Now Dig This! From LA to NY Symposium
by John K, 2013
As part of the Museum of Modern Art PS!’s current – and excellent – exhibition, Now Dig This! Art and Black Los Angeles 1960-1980, a day-long symposium took place on Friday, February 8, 2013, at MoMA’s Manhattan headquarters, in the Roy and Niuta Titus Theater 2. The symposium’s aim included exploring the connections and parallels between the African American artistic communities in these two cities through an examination of the social and cultural atmospheres in both during the 1970s and early 1980s, in part by giving voice, literally, to some of the artists, gallerists, and critics featured in the show. Now Dig This! originally ran in Los Angeles as part of a series of exhibitions gathered under the theme and title of Pacific Standard Time, and will continue at MoMA PS1 until March 11, 2013. See it before it’s gone!
The first panel, which I was unable to attend, took up this thread directly, with organizer and scholar Kellie Jones, Cheryl Finley, Komozi Woodward, each delivering talks, moderated by curator Franklin Sirmans. The first afternoon panel focused on the legendary Just Above Midtown Gallery, a black-owned space on Franklin Street
that served as a laboratory, launching pad, training ground, and “club house,” as its founder, filmmaker Linda Good Bryant put it, for a number of figures who have gone on to great fame, including David Hammons, Fred Wilson, Lorraine O’Grady, Senga Nengudi, and Ulysses Jenkins, the latter three of whom were present and all gave presentations or performances related to their experiences with and at JAM. Naima Keith moderated the Q & A session that followed.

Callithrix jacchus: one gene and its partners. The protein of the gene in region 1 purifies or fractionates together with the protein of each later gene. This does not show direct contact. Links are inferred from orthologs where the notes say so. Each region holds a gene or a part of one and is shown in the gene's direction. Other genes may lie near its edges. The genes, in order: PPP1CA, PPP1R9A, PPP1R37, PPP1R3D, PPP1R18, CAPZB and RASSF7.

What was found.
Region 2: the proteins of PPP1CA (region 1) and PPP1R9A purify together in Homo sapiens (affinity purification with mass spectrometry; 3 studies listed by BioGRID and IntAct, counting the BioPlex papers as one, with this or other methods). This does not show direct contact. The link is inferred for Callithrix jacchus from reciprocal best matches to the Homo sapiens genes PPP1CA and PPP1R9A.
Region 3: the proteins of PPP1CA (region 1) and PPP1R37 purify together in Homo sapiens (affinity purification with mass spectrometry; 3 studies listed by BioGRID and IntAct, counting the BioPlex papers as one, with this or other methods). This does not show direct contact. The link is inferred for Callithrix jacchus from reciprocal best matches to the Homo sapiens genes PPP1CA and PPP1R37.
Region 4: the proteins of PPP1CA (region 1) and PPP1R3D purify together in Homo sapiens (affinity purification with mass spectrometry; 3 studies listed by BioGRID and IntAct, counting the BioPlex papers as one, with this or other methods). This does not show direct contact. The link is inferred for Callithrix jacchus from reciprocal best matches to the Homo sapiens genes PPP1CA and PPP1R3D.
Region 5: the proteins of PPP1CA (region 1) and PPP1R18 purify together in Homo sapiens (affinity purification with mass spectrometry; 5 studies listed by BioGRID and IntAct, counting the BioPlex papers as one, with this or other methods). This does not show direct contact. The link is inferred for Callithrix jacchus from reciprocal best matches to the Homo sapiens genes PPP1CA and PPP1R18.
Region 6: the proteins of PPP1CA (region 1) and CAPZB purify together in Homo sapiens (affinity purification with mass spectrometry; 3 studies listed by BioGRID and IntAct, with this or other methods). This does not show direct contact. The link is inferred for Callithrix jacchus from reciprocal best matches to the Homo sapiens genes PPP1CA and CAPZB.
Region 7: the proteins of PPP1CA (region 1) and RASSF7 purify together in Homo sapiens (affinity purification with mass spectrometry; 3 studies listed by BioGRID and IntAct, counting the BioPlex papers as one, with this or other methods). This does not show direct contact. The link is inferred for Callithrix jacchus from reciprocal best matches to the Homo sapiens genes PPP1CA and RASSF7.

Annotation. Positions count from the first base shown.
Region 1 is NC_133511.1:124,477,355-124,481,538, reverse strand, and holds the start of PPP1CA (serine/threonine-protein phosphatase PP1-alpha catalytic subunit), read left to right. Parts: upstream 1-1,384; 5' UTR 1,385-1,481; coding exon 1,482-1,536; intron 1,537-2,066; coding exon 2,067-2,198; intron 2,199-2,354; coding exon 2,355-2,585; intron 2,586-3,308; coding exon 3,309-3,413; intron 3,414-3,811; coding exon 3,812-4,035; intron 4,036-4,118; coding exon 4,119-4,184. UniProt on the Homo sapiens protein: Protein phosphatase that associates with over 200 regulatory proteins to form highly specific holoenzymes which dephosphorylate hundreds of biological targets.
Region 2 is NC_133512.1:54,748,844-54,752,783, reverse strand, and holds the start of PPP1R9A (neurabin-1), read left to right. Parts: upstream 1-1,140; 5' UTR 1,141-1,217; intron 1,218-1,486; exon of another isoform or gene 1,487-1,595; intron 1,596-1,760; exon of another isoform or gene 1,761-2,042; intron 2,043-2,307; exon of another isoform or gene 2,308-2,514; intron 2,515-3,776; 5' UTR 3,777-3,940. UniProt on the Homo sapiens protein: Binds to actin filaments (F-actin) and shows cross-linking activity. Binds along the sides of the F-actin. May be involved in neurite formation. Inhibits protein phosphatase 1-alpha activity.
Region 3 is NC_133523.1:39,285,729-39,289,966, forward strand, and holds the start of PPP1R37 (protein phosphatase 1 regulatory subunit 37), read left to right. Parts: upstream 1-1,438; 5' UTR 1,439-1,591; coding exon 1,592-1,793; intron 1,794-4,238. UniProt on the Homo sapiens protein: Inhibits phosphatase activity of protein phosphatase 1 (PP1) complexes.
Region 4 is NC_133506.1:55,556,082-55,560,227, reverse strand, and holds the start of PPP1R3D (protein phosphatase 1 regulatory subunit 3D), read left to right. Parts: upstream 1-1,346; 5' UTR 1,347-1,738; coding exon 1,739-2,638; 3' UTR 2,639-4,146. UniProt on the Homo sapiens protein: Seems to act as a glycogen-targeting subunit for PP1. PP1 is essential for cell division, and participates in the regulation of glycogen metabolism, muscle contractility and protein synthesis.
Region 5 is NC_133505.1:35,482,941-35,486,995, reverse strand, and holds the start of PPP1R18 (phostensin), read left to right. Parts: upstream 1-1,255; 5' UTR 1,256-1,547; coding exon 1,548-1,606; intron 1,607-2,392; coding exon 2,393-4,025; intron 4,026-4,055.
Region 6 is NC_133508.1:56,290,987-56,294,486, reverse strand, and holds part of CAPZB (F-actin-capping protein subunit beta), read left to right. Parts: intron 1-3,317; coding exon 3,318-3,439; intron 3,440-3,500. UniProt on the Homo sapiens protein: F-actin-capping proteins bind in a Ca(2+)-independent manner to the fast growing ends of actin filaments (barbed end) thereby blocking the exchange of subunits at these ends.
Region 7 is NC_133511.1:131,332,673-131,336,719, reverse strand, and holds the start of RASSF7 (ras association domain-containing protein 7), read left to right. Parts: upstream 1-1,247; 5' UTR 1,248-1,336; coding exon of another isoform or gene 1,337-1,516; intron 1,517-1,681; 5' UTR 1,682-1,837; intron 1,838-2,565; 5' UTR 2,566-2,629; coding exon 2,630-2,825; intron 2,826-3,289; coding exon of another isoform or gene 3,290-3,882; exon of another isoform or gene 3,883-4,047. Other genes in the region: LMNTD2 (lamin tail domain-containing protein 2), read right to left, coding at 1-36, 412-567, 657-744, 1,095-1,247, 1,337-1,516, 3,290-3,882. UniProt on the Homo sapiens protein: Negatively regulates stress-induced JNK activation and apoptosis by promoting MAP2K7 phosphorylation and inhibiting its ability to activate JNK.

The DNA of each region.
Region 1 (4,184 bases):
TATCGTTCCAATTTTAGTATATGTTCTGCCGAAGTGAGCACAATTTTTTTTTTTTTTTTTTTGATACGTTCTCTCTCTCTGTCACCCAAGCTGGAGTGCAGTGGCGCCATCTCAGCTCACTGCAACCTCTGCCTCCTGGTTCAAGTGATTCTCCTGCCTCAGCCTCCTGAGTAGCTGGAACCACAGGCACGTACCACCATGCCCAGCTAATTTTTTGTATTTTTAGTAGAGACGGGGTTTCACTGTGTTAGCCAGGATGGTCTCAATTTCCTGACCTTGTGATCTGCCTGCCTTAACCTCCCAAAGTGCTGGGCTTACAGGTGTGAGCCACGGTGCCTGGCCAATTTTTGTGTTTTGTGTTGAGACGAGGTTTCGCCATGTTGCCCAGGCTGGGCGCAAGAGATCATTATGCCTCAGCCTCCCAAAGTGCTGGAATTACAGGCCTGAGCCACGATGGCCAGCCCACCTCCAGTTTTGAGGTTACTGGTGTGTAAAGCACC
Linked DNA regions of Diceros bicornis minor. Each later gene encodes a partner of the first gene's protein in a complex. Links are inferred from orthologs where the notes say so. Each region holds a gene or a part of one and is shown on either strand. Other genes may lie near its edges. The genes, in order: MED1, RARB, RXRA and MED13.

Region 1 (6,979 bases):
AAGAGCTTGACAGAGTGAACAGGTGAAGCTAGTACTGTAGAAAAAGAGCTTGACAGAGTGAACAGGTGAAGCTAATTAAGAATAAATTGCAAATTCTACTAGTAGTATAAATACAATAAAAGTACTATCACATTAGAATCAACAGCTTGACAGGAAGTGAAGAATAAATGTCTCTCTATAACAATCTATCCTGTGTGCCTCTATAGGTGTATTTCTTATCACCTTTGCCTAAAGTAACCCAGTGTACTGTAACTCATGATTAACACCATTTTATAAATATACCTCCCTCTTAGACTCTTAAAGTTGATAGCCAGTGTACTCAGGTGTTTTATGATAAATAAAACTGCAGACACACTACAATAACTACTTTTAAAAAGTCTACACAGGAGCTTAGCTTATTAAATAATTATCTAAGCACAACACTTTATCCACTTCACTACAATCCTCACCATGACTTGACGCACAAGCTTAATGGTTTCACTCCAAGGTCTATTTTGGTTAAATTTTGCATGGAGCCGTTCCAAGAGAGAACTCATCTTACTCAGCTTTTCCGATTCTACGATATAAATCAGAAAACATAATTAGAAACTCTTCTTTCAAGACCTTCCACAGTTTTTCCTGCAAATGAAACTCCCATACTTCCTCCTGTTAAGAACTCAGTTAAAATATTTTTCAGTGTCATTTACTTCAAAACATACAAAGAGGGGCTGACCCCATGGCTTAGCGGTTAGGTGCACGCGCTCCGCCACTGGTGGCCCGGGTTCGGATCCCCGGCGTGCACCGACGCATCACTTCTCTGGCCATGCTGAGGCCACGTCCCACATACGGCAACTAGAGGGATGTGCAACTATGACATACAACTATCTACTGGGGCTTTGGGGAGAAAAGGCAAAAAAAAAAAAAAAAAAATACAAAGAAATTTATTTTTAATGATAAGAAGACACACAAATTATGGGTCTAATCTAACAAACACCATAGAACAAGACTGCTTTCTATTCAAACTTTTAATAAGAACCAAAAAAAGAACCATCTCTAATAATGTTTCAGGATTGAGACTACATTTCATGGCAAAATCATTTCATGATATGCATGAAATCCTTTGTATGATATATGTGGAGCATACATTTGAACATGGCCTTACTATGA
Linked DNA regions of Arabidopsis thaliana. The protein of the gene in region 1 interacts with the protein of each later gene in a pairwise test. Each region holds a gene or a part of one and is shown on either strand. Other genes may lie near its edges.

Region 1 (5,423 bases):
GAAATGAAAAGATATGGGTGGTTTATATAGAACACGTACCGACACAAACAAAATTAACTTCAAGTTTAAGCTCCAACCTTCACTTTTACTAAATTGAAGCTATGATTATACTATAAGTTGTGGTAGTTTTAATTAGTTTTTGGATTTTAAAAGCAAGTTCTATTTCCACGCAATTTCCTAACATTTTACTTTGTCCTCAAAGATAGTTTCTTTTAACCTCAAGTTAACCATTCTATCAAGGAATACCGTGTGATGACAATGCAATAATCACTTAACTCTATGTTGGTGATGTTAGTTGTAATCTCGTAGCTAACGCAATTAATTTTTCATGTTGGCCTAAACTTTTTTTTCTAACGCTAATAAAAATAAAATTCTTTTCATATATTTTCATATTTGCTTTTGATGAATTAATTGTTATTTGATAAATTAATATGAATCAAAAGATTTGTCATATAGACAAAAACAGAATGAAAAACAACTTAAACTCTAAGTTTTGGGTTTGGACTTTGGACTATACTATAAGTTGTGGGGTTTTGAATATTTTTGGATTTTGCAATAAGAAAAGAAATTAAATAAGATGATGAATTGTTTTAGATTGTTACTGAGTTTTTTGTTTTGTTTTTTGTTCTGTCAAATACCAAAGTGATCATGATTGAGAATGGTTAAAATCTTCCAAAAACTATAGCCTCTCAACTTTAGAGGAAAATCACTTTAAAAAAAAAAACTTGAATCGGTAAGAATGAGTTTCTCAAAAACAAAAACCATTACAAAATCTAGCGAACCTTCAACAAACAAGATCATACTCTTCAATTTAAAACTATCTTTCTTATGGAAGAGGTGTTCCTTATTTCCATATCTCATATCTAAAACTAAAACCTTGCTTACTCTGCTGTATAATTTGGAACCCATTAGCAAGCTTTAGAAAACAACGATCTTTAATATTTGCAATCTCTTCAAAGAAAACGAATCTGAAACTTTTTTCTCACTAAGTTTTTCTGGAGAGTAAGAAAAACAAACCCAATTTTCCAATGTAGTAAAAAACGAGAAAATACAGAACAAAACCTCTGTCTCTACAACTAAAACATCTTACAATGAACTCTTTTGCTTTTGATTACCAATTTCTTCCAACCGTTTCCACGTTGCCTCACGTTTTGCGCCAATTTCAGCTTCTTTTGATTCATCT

I’d heard of the gallery but knew little about it except that it had been a cynosure during its existence, but seeing Bryant’s film clips, and hearing her talk about how and why she started it, who passed through, and what the gallery meant and still means was illuminating. One of the video clips showed Hammons urging artists to stay out of/away from the gallery world, an admonition it’s clear most of the younger generation, who can more easily and freely participate in a system that excluded their elders, have ignored. As she spoke, she invited everyone in the room to tear pieces of newspaper into strips which she would later use as part of her vermiculture efforts at community gardens all over New York. ( . . . )